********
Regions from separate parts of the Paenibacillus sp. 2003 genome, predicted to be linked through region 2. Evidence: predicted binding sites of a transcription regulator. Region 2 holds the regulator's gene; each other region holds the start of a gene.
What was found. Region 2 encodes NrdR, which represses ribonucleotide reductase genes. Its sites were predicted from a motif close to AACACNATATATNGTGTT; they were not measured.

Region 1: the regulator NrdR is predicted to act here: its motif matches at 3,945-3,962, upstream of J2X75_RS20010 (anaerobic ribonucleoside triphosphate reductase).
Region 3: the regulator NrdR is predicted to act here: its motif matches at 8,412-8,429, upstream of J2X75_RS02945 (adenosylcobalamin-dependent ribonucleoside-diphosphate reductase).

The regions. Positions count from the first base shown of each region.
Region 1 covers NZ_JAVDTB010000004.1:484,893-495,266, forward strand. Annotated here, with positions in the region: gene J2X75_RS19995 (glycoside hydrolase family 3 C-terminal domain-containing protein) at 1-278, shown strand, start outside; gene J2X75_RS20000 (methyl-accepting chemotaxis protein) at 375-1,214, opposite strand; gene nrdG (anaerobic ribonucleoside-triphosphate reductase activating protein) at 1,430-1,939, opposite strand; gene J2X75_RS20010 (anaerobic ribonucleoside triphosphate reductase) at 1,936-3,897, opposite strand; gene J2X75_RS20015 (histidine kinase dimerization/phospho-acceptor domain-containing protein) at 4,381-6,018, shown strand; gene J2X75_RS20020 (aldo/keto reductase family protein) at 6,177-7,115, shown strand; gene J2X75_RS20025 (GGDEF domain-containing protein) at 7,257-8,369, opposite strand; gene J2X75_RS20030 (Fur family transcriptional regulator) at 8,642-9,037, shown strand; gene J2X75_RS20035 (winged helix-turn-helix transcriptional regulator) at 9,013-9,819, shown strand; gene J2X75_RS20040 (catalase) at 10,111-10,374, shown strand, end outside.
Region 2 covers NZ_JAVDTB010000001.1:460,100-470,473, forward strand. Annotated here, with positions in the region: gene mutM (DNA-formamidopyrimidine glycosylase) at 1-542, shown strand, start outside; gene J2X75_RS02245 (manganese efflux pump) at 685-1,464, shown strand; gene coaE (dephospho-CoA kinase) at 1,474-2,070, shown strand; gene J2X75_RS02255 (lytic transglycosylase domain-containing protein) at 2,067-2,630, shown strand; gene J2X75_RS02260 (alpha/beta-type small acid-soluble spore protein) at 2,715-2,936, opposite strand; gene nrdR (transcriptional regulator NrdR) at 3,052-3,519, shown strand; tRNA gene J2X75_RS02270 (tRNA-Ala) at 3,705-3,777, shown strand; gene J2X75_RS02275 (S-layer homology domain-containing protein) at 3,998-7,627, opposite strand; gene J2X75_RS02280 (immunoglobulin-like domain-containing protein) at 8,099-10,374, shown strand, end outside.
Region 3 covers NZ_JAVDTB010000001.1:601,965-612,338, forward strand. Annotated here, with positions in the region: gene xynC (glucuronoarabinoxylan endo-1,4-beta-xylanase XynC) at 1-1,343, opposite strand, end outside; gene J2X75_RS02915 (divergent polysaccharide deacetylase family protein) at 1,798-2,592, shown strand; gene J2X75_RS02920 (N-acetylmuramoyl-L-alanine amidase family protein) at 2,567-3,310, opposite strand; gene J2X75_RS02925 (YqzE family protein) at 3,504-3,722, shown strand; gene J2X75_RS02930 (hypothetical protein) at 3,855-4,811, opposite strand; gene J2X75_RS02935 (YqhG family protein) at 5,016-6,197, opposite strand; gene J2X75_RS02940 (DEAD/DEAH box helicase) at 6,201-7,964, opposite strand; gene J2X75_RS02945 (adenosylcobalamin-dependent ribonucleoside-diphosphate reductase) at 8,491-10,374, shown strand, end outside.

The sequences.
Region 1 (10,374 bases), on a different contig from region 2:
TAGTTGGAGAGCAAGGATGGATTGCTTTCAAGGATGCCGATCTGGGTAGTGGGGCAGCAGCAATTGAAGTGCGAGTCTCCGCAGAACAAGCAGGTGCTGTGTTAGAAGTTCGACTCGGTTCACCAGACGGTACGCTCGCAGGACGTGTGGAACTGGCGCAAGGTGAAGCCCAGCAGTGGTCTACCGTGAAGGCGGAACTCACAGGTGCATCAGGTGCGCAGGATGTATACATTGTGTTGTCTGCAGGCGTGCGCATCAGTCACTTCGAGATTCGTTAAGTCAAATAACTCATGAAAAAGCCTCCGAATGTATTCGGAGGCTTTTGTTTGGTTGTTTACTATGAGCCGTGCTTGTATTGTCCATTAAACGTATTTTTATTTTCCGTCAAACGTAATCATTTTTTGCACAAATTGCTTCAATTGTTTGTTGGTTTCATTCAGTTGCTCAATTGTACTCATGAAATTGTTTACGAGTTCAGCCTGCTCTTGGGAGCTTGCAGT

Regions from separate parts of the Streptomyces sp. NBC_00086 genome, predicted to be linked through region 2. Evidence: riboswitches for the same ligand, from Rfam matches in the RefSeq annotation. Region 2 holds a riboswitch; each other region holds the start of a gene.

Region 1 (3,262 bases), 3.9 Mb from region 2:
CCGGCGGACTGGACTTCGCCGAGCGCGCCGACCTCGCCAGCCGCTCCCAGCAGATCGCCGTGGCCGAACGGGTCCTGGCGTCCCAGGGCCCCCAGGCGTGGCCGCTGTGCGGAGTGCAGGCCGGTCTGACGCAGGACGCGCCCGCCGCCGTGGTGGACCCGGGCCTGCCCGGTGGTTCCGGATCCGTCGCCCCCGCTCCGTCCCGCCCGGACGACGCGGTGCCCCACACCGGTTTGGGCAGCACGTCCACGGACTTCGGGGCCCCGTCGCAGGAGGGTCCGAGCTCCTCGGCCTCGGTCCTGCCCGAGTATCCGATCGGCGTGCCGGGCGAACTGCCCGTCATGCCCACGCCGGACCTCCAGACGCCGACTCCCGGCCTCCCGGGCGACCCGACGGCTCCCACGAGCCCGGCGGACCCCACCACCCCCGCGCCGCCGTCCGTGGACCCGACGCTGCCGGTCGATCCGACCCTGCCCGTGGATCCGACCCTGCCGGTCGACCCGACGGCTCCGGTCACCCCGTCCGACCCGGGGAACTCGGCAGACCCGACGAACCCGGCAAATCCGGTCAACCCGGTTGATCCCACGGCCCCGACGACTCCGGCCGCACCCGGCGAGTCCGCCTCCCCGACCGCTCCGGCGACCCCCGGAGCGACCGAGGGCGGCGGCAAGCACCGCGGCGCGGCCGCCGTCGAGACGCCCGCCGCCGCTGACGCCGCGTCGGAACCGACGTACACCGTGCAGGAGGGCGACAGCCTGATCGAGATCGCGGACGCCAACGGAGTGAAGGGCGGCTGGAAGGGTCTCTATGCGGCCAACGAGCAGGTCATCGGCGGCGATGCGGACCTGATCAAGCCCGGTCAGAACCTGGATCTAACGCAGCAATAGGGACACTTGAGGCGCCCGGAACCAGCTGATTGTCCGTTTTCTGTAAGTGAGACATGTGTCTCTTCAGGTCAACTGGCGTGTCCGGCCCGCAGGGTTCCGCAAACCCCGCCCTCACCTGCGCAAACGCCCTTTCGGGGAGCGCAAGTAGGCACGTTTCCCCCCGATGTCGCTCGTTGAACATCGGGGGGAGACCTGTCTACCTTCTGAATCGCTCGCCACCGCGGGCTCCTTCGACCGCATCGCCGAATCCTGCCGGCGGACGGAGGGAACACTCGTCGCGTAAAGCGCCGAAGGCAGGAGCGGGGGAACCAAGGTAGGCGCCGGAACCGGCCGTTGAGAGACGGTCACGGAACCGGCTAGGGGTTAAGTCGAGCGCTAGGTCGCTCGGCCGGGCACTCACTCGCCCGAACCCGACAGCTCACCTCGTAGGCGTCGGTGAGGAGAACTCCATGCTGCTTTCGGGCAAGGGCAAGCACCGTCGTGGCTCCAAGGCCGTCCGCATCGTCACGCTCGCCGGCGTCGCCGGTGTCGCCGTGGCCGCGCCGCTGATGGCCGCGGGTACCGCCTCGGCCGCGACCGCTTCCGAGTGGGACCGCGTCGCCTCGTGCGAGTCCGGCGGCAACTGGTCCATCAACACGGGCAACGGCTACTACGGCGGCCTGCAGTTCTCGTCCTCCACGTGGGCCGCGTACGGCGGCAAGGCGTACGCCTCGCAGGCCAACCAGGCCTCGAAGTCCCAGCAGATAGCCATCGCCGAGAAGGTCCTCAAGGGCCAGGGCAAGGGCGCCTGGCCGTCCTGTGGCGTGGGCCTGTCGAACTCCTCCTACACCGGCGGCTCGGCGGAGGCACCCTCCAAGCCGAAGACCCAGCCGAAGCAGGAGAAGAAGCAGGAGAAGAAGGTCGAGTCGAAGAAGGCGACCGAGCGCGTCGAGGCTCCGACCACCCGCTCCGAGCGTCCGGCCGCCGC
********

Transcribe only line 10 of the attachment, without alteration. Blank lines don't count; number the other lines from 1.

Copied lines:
Region 1 (10,374 bases), on a different contig from region 2: